As children progress into their teenage years, a gulf often develops between them and their parents.
The parents can feel the teenager is pushing them away. The easiest path for some parents is to step aside and keep their distance.
But a recent report, from St. Mary’s College in South Bend, on the welfare of Indiana girls indicates that teenagers, particularly girls, in their early teens need parental support as much as when they were younger.
The report notes a 2012 survey that found a third of Hoosier girls in grades 8-10 felt sad or hopeless. That’s distressing news to any parent of a daughter. But this is even worse: 20 percent of Indiana girls in the eighth grade said they had contemplated suicide, 14 percent had planned it and 12 percent had attempted to kill themselves at least once.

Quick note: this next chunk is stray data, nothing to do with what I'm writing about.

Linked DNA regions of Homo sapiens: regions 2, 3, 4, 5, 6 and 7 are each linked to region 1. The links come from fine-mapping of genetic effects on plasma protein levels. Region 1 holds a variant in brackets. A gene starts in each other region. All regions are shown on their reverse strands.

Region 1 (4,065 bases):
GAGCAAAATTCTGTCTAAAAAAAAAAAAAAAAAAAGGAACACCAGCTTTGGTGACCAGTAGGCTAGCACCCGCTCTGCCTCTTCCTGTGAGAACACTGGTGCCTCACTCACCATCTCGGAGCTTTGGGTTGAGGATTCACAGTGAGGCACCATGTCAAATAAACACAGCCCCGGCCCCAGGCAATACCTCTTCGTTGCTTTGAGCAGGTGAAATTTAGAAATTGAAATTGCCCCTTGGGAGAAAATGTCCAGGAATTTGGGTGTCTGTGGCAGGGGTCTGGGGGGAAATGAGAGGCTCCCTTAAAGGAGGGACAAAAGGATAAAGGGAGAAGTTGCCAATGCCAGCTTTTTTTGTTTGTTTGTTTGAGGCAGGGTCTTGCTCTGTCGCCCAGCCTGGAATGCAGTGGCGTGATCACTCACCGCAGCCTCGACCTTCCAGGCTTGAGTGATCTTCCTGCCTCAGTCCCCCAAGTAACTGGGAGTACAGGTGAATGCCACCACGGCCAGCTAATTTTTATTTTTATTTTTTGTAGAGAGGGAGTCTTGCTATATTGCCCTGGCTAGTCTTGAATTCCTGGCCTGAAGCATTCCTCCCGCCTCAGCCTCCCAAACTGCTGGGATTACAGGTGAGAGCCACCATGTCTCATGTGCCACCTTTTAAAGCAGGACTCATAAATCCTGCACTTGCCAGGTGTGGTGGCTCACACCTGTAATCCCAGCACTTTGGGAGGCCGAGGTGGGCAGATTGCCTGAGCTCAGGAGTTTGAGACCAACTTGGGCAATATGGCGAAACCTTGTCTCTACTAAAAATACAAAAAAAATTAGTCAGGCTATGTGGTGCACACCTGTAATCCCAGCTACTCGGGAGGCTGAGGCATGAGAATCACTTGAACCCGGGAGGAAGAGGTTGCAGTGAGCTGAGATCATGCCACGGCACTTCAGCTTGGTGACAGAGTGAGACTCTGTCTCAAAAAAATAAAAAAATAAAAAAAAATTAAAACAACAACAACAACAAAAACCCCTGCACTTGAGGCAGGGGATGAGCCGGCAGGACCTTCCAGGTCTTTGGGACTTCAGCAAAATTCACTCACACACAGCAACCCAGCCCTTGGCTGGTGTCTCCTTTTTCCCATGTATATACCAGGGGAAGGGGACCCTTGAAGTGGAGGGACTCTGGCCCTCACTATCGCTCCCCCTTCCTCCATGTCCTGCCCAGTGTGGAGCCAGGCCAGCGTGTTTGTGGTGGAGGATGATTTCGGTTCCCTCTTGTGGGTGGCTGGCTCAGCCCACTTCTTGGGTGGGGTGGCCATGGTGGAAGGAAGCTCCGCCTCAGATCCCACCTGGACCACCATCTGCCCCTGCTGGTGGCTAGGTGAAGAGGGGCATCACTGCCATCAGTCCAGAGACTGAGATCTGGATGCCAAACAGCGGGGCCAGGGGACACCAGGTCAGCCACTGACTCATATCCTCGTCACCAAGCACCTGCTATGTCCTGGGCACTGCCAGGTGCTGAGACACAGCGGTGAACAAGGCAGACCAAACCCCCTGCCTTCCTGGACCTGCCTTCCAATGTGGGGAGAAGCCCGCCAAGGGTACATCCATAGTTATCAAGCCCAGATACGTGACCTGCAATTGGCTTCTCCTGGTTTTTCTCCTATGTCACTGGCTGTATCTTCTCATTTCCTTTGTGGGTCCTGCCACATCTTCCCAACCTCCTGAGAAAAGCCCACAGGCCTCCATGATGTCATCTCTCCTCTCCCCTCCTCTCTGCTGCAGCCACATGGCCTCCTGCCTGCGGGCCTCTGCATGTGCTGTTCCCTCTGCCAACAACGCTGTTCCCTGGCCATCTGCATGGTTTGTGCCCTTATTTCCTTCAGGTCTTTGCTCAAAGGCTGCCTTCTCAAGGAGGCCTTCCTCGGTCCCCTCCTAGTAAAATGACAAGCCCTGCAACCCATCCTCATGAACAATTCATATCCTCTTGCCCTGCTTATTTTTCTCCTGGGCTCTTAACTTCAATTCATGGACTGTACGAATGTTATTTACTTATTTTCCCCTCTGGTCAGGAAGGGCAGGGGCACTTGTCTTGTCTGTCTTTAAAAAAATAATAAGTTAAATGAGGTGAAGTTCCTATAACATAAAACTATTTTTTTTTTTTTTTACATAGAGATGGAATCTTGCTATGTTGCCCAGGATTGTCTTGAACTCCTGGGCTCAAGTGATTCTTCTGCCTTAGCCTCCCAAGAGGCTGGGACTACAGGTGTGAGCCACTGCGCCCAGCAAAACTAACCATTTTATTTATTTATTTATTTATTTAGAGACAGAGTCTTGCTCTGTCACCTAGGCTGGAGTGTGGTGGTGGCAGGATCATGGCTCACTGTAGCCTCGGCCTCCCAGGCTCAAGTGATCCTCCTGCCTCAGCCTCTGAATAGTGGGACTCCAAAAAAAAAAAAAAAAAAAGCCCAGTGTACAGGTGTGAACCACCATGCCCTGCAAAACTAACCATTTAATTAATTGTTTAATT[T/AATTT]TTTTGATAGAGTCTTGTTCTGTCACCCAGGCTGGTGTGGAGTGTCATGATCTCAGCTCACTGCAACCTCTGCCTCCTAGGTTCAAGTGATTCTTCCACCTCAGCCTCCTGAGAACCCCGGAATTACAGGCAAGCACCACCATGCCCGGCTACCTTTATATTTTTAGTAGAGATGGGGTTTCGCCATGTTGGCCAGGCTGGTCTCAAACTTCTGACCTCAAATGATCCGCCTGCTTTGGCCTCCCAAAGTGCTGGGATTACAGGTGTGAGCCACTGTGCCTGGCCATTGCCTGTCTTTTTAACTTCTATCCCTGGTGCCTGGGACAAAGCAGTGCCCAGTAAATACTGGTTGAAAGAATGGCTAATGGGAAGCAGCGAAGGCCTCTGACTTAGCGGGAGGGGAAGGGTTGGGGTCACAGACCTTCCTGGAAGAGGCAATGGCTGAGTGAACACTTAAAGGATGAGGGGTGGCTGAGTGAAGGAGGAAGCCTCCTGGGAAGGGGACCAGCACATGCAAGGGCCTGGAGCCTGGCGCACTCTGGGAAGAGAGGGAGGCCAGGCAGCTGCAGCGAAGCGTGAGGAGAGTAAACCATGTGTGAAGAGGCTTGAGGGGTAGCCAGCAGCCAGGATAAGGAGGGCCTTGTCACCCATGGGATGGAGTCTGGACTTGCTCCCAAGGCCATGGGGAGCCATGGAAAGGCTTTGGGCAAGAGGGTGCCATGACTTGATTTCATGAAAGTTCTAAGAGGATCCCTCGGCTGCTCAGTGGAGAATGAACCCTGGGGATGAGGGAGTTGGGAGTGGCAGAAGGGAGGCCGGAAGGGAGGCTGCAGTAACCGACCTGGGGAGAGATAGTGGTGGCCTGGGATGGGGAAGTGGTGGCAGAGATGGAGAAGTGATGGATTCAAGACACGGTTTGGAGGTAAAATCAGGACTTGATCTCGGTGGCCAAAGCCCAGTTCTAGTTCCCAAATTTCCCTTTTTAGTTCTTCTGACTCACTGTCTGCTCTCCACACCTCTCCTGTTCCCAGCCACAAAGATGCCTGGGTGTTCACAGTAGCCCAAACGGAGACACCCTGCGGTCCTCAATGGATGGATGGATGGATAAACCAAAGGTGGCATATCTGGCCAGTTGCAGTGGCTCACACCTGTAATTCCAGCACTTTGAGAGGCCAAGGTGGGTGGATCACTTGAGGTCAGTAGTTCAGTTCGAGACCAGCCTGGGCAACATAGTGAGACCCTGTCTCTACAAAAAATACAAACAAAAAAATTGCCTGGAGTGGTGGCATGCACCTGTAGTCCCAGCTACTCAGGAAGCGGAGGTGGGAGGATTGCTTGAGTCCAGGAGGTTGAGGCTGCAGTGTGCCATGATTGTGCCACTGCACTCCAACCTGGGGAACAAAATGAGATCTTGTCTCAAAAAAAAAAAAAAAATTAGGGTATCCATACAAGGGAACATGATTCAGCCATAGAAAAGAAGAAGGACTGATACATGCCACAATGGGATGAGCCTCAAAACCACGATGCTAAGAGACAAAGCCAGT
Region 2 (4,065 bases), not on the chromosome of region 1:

What drives some Indiana girls to the brink? The St. Mary’s report concludes, basically, that the suicidal tendencies are caused by a poor self image and low self-esteem, much of it connected to physical appearance.
There’s probably a link, as well, between abuse of girls and suicidal thoughts. In 2011, 15 percent of Indiana female high school students reported that they had been raped, a percentage “significantly greater than the national rate.”
And, in 2011, 28 percent of Hoosier high school girls reported having been bullied on school grounds. That’s nearly 3 in 10, turning the classic image of boys bullying boys on its ear.
So, what can you do to help your daughter, granddaughter, niece or friend make it through her teenage years alive and healthy?
Look for changes in behavior patterns. Talk through problems, rather than turning a deaf ear and walking away. Give praise liberally and criticism sparingly. Encourage girls to get involved in sports, clubs and other activities. Encourage them to volunteer and give back to the community.